Monday, 2 August 2010

Illamasqua Prism + 1930s nail polish

So it works as a layering polish (see yesterday).
I think it works on its own. I know many people won't agree. But if you don't have it you won't know how secretive it is. It hides its personality better than Anthony Blunt managed to conceal his espionage activities and become Surveyor of the Queen's Pictures!

  • Because it's sheer I tend to slop it about hence the cuticle mess
  • The tips are also own to my lackadaisicality (I'm not sure there is a noun for it)
  • I thought I'd whiten the undernail but the polish migrated northwards
That Eyeko Rain is my new BEST BLUE. Not just best light blue. Best-ever blue. And I've got some good blues. It doesn't give me lobster-claws and it isn't streaky. You can't say fairer....

I like history. 
I like nail polish.
I'm going to do nail polish history.
Vix is doing a bostin' blisterin' series on 20th century fashion and I can't hope to emulate her fantasticity but I'm going to go ahead with my mini-project.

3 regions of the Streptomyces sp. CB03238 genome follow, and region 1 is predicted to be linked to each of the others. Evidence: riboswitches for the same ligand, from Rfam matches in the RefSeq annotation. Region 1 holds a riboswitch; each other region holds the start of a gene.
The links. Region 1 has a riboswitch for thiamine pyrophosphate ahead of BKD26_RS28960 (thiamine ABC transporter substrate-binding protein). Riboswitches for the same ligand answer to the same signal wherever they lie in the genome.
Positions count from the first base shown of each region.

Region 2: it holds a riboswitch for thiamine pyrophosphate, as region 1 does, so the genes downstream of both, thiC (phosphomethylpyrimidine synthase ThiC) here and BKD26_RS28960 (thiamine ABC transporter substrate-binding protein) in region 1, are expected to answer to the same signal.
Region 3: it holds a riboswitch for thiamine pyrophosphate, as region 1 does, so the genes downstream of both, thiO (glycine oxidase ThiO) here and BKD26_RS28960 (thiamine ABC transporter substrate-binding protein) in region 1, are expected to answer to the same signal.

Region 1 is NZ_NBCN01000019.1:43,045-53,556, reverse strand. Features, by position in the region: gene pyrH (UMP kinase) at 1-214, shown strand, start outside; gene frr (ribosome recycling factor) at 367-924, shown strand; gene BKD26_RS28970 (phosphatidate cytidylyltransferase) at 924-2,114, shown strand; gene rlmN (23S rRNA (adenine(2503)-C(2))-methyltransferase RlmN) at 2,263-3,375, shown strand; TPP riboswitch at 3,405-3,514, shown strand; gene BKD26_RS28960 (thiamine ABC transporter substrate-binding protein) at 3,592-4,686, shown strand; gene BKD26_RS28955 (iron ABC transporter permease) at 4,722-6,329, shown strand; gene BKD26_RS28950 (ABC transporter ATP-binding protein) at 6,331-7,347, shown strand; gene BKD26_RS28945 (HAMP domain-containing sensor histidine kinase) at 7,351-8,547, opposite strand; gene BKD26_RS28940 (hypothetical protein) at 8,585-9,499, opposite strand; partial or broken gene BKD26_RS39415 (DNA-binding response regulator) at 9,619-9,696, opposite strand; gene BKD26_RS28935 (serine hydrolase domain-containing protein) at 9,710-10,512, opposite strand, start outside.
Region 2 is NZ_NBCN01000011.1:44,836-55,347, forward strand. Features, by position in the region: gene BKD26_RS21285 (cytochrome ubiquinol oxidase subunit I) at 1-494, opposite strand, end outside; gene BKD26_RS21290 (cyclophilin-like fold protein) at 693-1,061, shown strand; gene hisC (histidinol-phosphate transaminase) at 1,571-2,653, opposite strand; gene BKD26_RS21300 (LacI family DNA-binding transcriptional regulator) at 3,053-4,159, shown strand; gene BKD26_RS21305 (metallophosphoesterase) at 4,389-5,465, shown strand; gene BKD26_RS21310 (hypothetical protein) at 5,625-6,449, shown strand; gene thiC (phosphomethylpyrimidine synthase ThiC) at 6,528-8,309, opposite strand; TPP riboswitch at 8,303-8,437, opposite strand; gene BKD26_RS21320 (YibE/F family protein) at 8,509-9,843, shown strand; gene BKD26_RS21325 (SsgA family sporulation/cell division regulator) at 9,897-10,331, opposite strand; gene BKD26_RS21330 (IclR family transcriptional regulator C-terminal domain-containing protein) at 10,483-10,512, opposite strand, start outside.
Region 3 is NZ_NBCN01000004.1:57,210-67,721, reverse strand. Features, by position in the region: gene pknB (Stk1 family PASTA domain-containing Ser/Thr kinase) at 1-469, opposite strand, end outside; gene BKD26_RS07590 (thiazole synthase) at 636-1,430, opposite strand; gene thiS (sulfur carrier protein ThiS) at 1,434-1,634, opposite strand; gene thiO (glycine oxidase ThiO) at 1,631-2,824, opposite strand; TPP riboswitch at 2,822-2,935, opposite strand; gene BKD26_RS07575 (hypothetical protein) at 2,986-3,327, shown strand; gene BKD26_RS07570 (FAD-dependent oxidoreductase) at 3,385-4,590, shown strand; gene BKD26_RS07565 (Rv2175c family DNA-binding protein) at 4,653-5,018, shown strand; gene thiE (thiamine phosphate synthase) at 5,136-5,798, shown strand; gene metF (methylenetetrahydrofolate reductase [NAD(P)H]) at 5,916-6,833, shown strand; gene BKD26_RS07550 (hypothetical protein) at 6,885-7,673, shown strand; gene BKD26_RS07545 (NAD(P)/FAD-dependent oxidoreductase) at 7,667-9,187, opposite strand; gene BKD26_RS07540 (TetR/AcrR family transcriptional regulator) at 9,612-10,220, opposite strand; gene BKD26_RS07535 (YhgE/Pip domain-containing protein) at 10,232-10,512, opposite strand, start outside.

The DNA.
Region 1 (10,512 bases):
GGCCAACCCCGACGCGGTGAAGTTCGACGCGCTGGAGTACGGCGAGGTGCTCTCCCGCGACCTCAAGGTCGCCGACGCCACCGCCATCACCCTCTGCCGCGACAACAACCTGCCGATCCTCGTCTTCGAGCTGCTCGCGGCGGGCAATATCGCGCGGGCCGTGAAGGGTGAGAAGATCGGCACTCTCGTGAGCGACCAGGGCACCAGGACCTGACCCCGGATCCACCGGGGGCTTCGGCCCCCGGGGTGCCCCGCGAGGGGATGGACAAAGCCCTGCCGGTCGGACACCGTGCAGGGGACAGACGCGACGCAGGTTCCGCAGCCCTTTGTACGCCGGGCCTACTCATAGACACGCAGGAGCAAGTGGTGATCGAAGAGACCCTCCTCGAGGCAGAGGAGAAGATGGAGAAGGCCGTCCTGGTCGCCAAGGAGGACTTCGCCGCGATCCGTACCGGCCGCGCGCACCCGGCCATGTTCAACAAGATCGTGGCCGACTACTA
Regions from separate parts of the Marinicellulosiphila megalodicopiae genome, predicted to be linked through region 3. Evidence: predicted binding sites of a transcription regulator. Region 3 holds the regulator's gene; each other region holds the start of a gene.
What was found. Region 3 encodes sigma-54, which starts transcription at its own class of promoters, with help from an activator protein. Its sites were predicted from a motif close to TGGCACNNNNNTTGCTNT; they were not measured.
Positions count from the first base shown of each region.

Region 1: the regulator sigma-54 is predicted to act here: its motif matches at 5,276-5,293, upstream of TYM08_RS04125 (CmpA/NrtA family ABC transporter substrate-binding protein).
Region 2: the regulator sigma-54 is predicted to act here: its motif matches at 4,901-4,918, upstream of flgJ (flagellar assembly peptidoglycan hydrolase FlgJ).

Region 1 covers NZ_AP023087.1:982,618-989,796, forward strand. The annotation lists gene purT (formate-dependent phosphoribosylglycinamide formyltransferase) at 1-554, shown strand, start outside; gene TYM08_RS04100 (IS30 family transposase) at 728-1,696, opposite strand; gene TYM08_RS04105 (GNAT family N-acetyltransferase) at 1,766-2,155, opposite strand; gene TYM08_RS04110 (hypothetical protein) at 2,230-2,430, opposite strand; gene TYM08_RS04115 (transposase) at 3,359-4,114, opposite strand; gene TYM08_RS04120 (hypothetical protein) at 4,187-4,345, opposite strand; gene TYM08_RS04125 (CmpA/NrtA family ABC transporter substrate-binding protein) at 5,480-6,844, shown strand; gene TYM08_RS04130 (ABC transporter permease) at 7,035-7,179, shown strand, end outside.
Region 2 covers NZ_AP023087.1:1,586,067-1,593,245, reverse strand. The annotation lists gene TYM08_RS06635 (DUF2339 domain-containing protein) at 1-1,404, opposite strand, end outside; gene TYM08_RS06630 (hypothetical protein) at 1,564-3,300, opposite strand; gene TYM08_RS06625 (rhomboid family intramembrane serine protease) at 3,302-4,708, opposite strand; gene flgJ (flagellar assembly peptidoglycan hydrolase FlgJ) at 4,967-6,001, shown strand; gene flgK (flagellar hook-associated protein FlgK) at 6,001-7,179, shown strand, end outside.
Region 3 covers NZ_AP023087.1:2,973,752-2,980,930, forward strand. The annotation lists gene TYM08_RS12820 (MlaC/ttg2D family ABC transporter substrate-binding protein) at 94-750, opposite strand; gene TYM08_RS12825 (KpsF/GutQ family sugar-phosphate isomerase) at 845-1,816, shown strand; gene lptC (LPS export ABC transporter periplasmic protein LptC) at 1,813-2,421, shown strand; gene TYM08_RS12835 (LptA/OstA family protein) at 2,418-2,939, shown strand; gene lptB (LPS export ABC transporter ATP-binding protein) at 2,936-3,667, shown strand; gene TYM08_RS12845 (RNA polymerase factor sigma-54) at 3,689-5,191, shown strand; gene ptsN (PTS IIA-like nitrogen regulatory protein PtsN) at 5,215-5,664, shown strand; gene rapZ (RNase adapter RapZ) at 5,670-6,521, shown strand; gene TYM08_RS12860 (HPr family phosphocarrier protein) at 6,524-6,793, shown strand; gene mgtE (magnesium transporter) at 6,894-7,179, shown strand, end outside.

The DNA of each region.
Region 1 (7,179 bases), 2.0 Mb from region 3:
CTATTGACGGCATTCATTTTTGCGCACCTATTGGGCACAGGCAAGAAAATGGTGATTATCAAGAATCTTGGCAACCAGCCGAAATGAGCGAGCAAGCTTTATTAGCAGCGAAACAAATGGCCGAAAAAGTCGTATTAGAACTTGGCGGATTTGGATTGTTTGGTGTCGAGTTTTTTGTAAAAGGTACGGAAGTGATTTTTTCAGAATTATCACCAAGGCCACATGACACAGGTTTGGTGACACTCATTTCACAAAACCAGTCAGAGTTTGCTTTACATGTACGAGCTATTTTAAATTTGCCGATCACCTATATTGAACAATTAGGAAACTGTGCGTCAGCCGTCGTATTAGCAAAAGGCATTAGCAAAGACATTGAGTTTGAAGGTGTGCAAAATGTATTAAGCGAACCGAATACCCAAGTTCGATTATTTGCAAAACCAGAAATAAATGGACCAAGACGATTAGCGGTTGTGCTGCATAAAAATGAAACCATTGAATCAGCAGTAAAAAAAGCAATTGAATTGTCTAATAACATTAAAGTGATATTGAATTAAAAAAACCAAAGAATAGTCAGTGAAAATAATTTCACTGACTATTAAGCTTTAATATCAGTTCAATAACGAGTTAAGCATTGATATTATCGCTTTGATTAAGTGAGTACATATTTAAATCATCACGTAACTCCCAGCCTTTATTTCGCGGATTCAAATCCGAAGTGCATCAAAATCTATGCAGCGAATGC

Ancient Egyptians - herbs and beeswax and stuff produced pink/red nails - the darker the pigment the higher the social status
Ancient Chinese - pretty much the same but they also used gold and silver to enhance their nails

Moving on swiftly to the 1920s and car paint...
That's how it started. Car paint.

20s and 30s - polish widely available and no longer a cast-iron guarantee that you were a lady of easy virtue. Nails were long and pointy.

Tips and half-moons weren't painted and you can see from the chart that polish wasn't restricted solely to pink and red. It became fashionable to accessorise with clothing colour.

Just to prove that respectable (!!!) women could wear nail polish - bankers' wives.

Both ads are from the 30s and I don't think I've nicked them shamelessly or illegally but, if I have, I apologise and will credit/remove them.

Tomorrow - more original nail polish advertising and car paints. All will become clear.



  1. liquid polish, only 35 cents... haha, I wish they'd still sell them at those prices :D

  2. How fascinating. I never realised nail polish started as car paint. You live and learn.
    I'd love you to do a challenge with vintage cosmetics and the advertising of them.
    Vix xxx

  3. Trouble is you need the right nail length and shape to recreate these looks. And I just don't.

    I'm madly searching out all the advertising though. And it ties in with clothing fashions, of course!

  4. Love the color chart--have not see orange called "yellow red" before. :)

  5. This is so cool!!! I can totally see a banker's wife wearing bright cardinal cutex nails.

  6. Interesting stuff! I never read anything about the history of nail polish before.